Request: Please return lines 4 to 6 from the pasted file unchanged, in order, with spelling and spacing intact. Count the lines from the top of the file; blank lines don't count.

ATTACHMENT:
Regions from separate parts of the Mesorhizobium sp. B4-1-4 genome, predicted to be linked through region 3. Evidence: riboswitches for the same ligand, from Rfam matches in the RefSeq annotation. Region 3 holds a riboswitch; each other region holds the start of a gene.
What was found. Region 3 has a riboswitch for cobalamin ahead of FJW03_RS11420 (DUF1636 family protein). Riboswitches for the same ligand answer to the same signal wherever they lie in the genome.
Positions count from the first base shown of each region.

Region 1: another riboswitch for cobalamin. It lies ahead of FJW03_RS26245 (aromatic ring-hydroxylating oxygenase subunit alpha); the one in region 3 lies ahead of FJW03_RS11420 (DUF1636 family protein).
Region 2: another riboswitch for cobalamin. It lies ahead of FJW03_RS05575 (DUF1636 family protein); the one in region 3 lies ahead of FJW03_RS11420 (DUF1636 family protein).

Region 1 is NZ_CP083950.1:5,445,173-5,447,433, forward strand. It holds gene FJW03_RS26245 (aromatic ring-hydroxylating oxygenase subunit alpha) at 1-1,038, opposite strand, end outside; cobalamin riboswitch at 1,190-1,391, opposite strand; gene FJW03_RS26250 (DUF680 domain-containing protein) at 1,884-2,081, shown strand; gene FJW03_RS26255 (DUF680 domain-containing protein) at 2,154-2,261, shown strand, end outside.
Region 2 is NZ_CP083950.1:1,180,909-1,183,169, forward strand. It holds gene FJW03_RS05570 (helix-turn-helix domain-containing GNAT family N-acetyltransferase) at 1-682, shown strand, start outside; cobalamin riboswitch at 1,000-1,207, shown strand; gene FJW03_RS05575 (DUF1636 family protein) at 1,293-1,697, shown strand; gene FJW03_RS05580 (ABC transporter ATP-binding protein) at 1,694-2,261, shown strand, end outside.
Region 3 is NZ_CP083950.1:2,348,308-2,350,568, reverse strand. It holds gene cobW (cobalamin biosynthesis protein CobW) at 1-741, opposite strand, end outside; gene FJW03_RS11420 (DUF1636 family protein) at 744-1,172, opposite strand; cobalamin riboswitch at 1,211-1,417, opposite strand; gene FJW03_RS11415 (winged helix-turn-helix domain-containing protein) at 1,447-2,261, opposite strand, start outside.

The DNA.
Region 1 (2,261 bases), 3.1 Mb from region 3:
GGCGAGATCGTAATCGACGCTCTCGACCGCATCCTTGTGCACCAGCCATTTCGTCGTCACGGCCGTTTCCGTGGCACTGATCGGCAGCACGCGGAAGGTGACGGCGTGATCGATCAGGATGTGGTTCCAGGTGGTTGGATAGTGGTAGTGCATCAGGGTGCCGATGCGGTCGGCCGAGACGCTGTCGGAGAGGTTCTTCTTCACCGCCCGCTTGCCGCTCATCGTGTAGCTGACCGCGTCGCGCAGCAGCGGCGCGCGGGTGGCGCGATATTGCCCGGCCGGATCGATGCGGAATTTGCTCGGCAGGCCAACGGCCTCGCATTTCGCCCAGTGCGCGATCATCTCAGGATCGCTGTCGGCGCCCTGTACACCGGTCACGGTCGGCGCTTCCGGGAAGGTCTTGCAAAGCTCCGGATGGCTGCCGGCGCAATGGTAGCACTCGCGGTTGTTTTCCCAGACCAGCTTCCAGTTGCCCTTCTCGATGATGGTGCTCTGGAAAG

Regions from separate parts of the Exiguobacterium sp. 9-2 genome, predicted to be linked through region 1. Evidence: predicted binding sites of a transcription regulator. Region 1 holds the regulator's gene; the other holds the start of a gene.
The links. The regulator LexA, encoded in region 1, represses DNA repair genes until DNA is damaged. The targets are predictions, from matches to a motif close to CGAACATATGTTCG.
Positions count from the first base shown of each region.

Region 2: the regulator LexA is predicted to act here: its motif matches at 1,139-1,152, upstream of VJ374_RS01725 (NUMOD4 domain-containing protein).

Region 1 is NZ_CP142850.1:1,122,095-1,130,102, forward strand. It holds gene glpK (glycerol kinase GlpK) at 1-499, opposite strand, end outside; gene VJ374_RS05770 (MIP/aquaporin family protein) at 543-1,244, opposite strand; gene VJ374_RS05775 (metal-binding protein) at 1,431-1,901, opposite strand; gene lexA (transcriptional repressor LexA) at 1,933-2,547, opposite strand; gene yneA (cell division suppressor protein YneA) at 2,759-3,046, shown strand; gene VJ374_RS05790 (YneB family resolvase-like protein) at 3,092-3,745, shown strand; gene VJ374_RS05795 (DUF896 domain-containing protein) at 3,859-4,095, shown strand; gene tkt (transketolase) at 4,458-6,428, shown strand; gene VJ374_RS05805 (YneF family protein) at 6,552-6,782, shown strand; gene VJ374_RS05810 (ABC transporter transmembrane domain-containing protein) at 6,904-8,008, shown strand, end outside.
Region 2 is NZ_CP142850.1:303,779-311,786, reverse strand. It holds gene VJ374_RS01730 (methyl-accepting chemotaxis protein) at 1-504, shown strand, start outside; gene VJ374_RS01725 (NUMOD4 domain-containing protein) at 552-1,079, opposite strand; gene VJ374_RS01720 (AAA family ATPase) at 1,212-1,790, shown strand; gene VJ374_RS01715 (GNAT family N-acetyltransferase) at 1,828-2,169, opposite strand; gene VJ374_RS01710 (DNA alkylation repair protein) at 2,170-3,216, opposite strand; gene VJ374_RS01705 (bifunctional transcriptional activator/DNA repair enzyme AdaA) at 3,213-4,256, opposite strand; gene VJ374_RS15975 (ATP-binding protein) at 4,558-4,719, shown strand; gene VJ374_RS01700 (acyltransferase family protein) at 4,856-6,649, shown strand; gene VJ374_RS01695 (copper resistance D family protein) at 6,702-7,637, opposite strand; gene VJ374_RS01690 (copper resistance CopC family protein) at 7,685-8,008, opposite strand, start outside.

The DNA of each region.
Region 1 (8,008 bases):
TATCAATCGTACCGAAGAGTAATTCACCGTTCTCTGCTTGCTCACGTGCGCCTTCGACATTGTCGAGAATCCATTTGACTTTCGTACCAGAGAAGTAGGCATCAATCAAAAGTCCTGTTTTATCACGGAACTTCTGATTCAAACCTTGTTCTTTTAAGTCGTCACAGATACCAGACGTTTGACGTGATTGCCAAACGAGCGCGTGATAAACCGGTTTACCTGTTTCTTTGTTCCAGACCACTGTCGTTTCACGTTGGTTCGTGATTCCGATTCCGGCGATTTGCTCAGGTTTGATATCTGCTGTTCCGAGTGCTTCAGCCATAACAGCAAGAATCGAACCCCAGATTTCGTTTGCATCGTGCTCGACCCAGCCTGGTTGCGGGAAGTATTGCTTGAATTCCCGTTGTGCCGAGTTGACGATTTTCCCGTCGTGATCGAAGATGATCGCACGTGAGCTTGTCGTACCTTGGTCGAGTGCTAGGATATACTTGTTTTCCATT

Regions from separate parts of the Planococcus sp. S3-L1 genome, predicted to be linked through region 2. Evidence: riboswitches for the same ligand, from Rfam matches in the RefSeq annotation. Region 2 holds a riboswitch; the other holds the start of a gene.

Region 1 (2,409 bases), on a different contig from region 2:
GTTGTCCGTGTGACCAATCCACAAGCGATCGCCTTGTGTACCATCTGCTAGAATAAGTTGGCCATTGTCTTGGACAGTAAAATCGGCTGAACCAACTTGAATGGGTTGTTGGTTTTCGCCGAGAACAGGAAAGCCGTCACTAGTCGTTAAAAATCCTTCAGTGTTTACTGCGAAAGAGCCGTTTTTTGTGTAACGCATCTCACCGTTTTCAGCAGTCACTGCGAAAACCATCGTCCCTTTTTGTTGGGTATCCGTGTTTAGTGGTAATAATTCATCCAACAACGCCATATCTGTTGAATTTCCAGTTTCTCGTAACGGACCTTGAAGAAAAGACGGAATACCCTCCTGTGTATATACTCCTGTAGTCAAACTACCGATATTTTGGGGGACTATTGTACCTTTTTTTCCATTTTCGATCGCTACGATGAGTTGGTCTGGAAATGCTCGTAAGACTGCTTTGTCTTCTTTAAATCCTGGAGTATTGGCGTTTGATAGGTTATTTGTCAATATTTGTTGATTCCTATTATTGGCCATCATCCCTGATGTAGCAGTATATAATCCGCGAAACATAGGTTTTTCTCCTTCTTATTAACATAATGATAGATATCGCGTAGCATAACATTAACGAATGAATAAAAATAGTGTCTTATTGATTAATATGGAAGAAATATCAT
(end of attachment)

Region 1: another riboswitch for cobalamin. It lies ahead of FJW03_RS26245 (aromatic ring-hydroxylating oxygenase subunit alpha); the one in region 3 lies ahead of FJW03_RS11420 (DUF1636 family protein).
Region 2: another riboswitch for cobalamin. It lies ahead of FJW03_RS05575 (DUF1636 family protein); the one in region 3 lies ahead of FJW03_RS11420 (DUF1636 family protein).

Region 1 is NZ_CP083950.1:5,445,173-5,447,433, forward strand. It holds gene FJW03_RS26245 (aromatic ring-hydroxylating oxygenase subunit alpha) at 1-1,038, opposite strand, end outside; cobalamin riboswitch at 1,190-1,391, opposite strand; gene FJW03_RS26250 (DUF680 domain-containing protein) at 1,884-2,081, shown strand; gene FJW03_RS26255 (DUF680 domain-containing protein) at 2,154-2,261, shown strand, end outside.